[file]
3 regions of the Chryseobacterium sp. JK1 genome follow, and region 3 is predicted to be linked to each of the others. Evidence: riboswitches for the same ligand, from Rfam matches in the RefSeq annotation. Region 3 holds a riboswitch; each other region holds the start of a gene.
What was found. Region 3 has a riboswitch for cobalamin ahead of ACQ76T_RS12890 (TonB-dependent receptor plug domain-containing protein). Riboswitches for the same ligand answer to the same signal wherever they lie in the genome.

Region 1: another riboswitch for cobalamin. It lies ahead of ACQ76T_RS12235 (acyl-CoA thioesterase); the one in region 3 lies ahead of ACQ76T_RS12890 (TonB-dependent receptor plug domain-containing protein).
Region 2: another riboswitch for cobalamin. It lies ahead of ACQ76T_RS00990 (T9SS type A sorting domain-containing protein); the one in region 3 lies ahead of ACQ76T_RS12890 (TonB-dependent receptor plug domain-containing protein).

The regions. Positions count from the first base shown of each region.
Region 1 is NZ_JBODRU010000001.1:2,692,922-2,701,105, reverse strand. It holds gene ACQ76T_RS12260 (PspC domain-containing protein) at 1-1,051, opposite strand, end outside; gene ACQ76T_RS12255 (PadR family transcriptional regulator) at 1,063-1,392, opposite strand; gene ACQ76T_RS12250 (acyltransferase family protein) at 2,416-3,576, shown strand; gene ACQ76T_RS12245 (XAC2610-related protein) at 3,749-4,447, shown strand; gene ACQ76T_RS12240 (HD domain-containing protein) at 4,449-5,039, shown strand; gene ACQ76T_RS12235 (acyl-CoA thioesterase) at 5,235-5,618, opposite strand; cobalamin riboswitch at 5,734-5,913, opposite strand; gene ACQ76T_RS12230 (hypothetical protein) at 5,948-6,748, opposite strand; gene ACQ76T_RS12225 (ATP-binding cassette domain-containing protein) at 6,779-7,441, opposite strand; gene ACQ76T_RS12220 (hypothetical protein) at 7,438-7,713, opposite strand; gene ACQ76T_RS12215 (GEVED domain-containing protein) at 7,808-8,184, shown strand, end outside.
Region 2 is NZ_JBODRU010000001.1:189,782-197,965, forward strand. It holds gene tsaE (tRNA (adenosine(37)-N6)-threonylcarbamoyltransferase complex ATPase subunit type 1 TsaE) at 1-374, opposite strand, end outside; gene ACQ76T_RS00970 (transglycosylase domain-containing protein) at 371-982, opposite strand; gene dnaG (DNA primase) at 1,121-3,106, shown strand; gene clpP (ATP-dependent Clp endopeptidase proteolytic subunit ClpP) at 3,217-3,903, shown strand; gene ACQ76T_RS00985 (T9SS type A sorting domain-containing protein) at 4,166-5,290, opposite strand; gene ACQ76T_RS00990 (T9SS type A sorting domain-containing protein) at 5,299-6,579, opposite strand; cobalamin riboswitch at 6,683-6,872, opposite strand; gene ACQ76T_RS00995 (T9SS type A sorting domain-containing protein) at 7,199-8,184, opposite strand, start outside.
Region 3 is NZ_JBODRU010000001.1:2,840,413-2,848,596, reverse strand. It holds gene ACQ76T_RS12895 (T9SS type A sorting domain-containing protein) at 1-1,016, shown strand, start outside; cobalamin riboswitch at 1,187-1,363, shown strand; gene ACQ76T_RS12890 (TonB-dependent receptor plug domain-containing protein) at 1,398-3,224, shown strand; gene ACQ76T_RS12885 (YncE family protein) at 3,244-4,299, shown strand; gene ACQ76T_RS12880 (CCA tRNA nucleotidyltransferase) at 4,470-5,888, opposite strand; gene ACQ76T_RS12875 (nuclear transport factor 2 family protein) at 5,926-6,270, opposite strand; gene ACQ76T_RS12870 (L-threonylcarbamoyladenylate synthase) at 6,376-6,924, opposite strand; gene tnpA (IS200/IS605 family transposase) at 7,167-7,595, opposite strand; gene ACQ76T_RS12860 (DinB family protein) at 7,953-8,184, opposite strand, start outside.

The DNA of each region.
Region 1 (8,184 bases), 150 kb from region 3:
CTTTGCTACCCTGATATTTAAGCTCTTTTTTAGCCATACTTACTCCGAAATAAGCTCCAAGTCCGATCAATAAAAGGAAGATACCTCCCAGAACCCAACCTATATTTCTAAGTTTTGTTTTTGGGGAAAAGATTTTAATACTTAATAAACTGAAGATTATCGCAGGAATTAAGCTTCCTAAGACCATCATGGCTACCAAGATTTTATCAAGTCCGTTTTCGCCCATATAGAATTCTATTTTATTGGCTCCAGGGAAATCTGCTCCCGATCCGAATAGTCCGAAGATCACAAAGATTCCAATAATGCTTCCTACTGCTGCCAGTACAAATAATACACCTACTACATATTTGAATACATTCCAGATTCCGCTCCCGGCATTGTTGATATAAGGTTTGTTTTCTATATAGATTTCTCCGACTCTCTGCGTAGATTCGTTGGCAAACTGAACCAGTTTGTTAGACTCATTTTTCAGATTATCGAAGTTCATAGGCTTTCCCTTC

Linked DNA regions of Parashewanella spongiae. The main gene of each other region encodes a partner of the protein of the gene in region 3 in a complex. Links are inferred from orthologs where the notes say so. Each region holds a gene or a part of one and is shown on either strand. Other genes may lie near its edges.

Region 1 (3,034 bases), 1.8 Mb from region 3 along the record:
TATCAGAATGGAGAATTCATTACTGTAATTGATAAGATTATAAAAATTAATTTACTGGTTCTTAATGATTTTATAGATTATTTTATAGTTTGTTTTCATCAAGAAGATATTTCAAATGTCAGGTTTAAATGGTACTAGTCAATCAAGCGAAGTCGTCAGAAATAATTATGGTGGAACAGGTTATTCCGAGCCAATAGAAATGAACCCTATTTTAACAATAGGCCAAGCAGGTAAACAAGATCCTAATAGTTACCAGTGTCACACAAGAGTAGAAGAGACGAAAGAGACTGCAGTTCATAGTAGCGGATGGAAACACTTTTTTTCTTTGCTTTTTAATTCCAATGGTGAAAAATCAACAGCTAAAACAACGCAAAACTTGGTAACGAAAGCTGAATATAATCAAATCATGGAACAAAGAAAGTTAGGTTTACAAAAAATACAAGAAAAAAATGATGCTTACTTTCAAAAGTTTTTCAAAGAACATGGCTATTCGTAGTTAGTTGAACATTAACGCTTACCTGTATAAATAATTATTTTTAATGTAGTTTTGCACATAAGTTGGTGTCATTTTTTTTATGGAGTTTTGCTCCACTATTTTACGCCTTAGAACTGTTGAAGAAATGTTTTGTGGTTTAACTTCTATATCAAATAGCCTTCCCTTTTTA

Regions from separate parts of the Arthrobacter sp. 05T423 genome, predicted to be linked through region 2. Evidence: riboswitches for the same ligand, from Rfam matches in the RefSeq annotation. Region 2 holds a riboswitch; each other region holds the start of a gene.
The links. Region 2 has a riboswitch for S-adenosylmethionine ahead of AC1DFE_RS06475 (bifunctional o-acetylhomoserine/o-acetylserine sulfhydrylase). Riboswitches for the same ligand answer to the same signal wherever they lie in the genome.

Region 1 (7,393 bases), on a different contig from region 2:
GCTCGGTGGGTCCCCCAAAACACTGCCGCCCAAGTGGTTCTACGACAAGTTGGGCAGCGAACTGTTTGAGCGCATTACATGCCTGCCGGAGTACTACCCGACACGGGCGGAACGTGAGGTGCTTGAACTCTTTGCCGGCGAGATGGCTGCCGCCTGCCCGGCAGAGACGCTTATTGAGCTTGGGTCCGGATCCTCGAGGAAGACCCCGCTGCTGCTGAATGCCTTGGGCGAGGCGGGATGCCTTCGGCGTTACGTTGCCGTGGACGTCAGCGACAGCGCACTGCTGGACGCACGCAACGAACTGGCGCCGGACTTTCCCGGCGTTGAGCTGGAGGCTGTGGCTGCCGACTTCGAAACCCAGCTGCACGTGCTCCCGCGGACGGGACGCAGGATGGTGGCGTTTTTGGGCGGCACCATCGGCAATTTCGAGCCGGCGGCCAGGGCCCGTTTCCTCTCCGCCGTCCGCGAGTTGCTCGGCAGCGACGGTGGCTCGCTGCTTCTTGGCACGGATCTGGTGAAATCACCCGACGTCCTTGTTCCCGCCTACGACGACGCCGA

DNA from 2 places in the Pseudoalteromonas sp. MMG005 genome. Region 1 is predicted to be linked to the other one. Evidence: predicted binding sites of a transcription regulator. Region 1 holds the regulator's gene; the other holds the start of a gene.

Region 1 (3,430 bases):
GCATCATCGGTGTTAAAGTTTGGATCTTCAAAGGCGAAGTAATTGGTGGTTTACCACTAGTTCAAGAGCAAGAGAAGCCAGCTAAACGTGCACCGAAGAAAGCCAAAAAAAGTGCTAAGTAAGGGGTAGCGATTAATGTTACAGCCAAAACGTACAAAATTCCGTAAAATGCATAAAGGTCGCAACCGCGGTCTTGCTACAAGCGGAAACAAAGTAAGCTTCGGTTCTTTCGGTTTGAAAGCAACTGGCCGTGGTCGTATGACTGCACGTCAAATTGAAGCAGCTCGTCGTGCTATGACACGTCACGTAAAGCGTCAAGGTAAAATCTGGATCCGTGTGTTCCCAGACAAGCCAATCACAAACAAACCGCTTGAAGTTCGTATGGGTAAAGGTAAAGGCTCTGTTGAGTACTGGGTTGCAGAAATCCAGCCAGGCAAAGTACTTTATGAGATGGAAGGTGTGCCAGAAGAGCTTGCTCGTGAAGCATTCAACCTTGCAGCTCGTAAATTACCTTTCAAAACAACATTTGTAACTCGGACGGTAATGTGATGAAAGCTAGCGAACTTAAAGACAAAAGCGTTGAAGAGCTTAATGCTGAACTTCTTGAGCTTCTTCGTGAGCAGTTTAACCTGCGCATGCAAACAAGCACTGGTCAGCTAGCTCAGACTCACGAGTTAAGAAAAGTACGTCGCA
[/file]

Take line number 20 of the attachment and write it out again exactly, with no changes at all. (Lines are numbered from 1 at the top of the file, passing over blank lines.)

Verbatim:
Region 1 (3,430 bases):